E-nose Sniffing Mint Scent
What was the question behind this work? Plant scents are manifold and act precisely, manipulate insects, drive competitors into suicide and also exert various influences upon us humans. To be able to investigate this, one needs to distinguish them - this should be fast, reliable and objective. This is not only relevant for biology, but also for industry. The market of scents is exclusive and expensive. Deceit is part of everyday business.
How did we approach the question? Through a truly interdisciplinary cooperation between the Botanical Institute, the Institute for Light Technology, and the Institute for Functional Interfaces, a e-nose based upon the SURMOF technology was developed and validated. As case study, we picked the Mints - here, many and closely related species have developed in a kind of chemical evolution quite different scents.
What was the outcome? In the Botanical Garden of the KIT, a collection of authenticated Mint species was established, which was used to train the e-nose. The different olfactory receptor of the nose were replaced by different nanomaterials. Each scent binds differentially to these sensors and using a neural network strategy the system can be trained to recognise the fingerprint of each Mint scent. The nose trained in this way can then assign an unknown Mint to the correct species. A problem is still that the nose needs to be "washed" with fresh air for an hour to become ready for a new sniff. Currently, we work on new sensors that more rapidly return into the initial state - similar as a wine tester needs to swallow the mouth with mineral water between the testing.
Publication 164. Okur S, Sarheed M, Huber R, Zhang Z, Heinke L, Kanbar A, Wöll C, Nick P, Lemmer U (2021) Identification of Mint scents using a QCM based E-Nose. Chemosensors 9, 31. doi.org/10.3390/chemosensors9020031 - pdf
Wild Grapes Help Against Climate Change?
What was the topic behind this work? The hot and dry summers cause also in our region to break down grapes in the blossom of their productivity. The cause are wood colonising fungi that are also found in healthy grapes and act there as harmless commensalists. When their host is posed under stress, they suddenly change their behaviour and begin to produce toxins, zu kill their host and extract energy from its corpse to make sex, form fruiting bodies, break out from the wood and spread their spores. ("The rats leave the sinking ship") We wondered, whether we can find grapes that can cope better with this challenge.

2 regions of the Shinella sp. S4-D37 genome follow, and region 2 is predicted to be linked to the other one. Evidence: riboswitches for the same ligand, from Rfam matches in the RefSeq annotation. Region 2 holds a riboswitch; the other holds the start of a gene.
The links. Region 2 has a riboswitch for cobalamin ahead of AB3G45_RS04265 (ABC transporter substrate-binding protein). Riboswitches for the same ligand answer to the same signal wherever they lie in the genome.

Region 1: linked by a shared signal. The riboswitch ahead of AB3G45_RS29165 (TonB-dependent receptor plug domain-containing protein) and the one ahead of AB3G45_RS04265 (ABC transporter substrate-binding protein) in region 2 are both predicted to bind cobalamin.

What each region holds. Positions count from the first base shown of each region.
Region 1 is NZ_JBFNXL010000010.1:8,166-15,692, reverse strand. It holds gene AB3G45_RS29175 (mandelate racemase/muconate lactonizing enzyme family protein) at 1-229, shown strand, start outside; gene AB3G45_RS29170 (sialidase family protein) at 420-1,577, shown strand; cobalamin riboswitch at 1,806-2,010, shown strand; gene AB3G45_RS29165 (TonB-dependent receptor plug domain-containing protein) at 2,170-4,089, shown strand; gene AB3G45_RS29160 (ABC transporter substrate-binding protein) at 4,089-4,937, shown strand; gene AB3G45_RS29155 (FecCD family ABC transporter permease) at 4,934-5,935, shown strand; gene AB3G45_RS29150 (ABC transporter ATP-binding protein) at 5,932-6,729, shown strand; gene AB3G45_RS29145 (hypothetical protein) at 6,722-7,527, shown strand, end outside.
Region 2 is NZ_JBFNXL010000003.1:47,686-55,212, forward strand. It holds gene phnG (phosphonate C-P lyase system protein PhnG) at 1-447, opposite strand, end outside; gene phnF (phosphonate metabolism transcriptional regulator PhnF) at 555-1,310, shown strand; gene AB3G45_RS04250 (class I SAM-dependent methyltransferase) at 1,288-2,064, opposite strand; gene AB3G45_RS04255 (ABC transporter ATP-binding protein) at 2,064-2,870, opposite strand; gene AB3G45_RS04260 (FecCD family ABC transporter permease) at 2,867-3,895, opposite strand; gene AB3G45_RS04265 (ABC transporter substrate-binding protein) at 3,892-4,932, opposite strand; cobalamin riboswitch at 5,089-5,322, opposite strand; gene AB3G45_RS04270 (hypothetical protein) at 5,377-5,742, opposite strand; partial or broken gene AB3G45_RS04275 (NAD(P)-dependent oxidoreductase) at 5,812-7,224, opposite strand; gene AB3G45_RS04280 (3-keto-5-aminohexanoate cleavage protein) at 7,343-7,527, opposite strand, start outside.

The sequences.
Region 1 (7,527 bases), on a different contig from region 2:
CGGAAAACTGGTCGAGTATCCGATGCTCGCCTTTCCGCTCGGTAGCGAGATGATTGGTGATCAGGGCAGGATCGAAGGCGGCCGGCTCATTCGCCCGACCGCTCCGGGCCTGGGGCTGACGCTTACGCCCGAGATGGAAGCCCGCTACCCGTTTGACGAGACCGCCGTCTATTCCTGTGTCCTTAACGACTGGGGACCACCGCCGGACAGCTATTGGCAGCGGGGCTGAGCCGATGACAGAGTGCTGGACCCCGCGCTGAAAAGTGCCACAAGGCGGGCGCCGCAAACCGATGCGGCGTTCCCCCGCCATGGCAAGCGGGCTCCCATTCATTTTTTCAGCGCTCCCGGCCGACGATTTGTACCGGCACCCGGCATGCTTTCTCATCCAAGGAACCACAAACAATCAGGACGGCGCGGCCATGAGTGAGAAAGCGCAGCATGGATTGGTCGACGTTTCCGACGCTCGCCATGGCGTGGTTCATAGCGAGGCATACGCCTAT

How did we approach the question? The key for our research was the Wild Grape Collection established in the Botanical Garden of the KIT. This collection is unique worldwide, because it assembles the entire genetic diversity of the rare European Wild Grapevin (the ancestor of our domesticated Grapevine). In fact, several of these grapes can ward off the attack of wood decaying fungi. Using a connection of molecular, histocheical and Cryo SEM methods we investigated, how their defence works.
What did we get? We could show that fungus and plant run a chemical arm race. The formation of wood and the formation of defence compounds, so called stilbenes, compete for the same entry molecules. The fungus tries to manipulate the grape by chemical signals to make it accumulate as much wood as possible (which is the food for the fungus). The plant, instead, tries to boost the formation of stilbenes. The wild grapes are more powerful in this arm race and channel their metabolism in a way that the potent viniferin trimers are formed that can stop fungal growth. Our knowledge can now help to render grapes, but also city trees, against the consequences of climate change. Our work was published in the high-ranking journal New Phytologist. more...